Asian acquisitions of international banking assets are not unknown – Nomura’s purchase of the collapsing Lehman Brothers’ Asia operations is one example – but they are rare, and replete with cultural conflicts.
Razak admits he had initial concerns when pitched the acquisition.
“Frankly when I was first shown this [RBS] deal I thought it was audacious and practically chased some people out of the room for suggesting it,” he tells Asiamoney. “But as time went by we rationalised it and saw it first as a good opportunity to complete our ex-Asean platform, which we have been building up gradually. Actually, it had been very painful trying to do it slowly.”
The RBS assets fit well with Razak’s broader goal to improve the bank’s Southeast Asia investment banking capabilities.
“We had a very dominant position in Malaysia …beyond Malaysia, we were making progress but it was a little bit of a struggle,” he says. “Many customers continued to perceive us as foreign, in Thailand and Indonesia.
“As such we tended to be placed not in the pot of local players but in the pot of global players. And when in that pot, our credentials look much weaker. With RBS I solve the credentials problem, after that it is the substance of what we can do versus the others.”
Razak’s plan is to combine the deal-making experience and international connections of the RBS bankers with CIMB’s Asean network and knowhow to pitch cross-border deals.
Analysts Asiamoney spoke to back the RBS acquisition as a relatively cheap way for CIMB to gain a foothold and boost distribution in several markets. But they note that personnel integration will be a challenge.
“That acquisition is more of a distribution platform for CIMB going forward,” says Clare Chin, Malaysia head of research at CLSA. “[CIMB] bought this loss-making entity but what you’re trying to buy here is expertise, maybe connections and an Asia-wide distribution platform.
“I don’t think it deviates very much from what they plan to be: a regional champion that is more skewed toward the investment-banking side.”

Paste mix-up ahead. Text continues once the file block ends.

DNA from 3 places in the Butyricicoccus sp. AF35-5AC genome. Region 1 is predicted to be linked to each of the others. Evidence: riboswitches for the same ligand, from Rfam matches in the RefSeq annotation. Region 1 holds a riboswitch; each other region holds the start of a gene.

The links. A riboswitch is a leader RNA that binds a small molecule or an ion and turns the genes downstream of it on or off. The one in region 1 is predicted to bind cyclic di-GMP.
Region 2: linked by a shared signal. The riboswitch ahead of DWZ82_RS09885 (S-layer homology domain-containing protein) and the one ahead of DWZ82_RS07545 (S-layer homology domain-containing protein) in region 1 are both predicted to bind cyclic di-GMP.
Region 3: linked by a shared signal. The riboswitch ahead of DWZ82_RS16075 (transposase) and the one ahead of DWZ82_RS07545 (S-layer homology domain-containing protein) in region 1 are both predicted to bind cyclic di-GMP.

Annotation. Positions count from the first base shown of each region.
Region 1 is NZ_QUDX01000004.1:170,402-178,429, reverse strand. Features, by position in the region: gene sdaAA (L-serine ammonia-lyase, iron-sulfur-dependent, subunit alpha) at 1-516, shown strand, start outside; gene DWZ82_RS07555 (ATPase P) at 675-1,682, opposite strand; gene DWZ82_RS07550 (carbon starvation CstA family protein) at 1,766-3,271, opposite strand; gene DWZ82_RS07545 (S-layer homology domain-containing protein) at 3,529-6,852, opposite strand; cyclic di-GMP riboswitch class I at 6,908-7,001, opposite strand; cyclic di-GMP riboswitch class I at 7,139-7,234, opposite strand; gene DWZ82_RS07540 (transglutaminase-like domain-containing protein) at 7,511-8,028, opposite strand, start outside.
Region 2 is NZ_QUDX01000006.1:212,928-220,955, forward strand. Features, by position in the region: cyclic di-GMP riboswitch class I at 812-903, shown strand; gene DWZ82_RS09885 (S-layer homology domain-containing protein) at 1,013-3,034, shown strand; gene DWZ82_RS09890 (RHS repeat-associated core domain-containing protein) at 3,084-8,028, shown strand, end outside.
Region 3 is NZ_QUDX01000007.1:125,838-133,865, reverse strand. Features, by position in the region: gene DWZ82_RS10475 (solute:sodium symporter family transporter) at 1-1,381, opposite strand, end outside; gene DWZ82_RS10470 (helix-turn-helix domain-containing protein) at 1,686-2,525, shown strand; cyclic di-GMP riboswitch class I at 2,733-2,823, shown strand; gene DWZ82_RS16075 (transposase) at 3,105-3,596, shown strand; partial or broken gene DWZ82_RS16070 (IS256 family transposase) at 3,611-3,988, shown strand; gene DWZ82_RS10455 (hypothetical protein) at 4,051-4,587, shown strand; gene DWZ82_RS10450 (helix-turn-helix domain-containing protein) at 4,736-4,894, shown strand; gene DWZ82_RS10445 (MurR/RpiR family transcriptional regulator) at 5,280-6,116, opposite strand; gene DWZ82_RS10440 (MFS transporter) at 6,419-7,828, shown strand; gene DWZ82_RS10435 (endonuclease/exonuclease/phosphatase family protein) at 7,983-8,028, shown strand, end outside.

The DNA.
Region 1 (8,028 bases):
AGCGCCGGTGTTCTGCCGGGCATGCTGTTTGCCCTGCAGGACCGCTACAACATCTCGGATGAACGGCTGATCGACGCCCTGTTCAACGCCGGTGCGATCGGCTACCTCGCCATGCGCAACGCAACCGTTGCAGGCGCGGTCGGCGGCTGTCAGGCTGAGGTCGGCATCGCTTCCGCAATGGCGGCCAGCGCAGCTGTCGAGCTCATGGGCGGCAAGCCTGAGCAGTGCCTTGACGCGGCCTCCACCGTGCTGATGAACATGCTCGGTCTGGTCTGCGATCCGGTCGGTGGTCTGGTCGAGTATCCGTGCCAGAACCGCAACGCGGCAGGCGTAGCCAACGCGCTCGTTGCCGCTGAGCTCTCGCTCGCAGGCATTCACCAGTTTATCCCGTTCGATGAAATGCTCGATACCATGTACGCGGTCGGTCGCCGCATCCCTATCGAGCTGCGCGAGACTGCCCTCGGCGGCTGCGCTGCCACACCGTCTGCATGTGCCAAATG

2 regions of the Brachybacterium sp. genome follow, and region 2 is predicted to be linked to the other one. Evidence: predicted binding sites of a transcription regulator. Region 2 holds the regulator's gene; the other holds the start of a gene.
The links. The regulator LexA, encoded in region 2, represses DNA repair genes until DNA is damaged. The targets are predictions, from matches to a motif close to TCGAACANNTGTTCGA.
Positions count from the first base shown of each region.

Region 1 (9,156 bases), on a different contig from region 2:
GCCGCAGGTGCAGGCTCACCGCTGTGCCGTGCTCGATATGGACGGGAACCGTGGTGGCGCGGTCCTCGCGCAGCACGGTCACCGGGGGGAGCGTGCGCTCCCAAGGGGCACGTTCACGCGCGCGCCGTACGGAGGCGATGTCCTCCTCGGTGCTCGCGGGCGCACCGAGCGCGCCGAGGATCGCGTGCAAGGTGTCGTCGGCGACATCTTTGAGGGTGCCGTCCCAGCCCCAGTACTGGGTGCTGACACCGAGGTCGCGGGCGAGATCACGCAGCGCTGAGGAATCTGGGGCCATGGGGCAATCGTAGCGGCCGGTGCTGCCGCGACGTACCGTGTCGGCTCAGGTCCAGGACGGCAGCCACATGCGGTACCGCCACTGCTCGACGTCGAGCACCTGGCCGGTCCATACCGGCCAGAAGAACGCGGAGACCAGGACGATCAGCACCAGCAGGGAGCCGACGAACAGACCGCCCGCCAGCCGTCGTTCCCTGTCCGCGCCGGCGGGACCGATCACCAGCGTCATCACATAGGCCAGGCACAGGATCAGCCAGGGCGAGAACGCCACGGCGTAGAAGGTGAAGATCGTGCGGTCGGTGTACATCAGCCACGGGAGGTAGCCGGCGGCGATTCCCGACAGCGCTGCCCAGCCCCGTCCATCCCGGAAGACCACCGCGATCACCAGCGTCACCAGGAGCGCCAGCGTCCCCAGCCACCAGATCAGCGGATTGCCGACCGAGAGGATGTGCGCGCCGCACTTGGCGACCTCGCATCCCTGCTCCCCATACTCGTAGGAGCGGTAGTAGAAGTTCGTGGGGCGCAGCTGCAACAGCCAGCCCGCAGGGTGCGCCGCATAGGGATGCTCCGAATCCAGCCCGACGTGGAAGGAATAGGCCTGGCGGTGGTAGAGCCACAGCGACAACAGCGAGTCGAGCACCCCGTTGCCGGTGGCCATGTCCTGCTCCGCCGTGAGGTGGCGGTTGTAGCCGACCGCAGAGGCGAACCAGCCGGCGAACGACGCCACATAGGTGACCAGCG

Unlike Nomura, which saw some of the senior bankers it acquired from Lehman Brothers abscond as soon as their bonus guarantees came due, the RBS bankers CIMB has gained are more likely to stay, not least because of the dearth of market opportunities and the stability the Malaysian bank offers.
“There’s just not that much else available on the street right now,” says a Hong Kong-based headhunter. “We received CVs from RBS bankers but even many of those that got offers decided it was better to maintain their client networks at CIMB instead.”
Strength in depth
Razak believes there is a particularly good reason to expand now: retrenchment at global banks.
“You’re going to see a retreat of some globals, a reduction in the number of people who prefer global relationships and the strengthening of the position of regional players,” Razak predicts. “With that kind of mindset, when this RBS opportunity came, we said: ‘If we believe this, maybe this is the way we step up and be one of those regional franchises.”
He believes that as global banks pull back, regional businesses like CIMB will get more cross-border transactions. And that should help them win domestic mandates too.
“The most obvious product to sell is cross-border into Asean but once you build relationships you will also want to have a go at doing onshore business,” says Razak.
Razak’s bet on cross-border business should pay off if regional integration does bear fruit. But there isn’t much of this business right now, which makes plugging into Southeast Asia’s domestic capital markets important.
The region registered US$79.9 billion in combined foreign investment last year, compared to US$105.7 billion into China and US$24.6 billion into India. And 48.6% of the Asean-targeted flows went to Singapore, due to the city-state’s positioning as a destination for offshore finance.
Meanwhile Asean’s local-currency markets registered US$10.66 billion in foreign issuance last year – but again almost half went to Singapore, with the rest split between Indonesia, Malaysia and Thailand.
Singapore is the only country able to regularly attract foreign ECM listings too. It accounted for all of the US$6.9 billion of Southeast Asia ECM volume from issuers outside the region last year, according to Dealogic.
While CIMB does not yet have a dominant position outside Malaysia, its efforts have been bearing fruit. It failed to make the top 10 in South-east Asian debt advisory and M&A last year but was number one in ECM. It remains there year to date.
It also ranked ninth in ECM in Indonesia last year and fifth in Thailand, cracking the top 10 for debt in the latter and ranking ninth for M&A in Indonesia.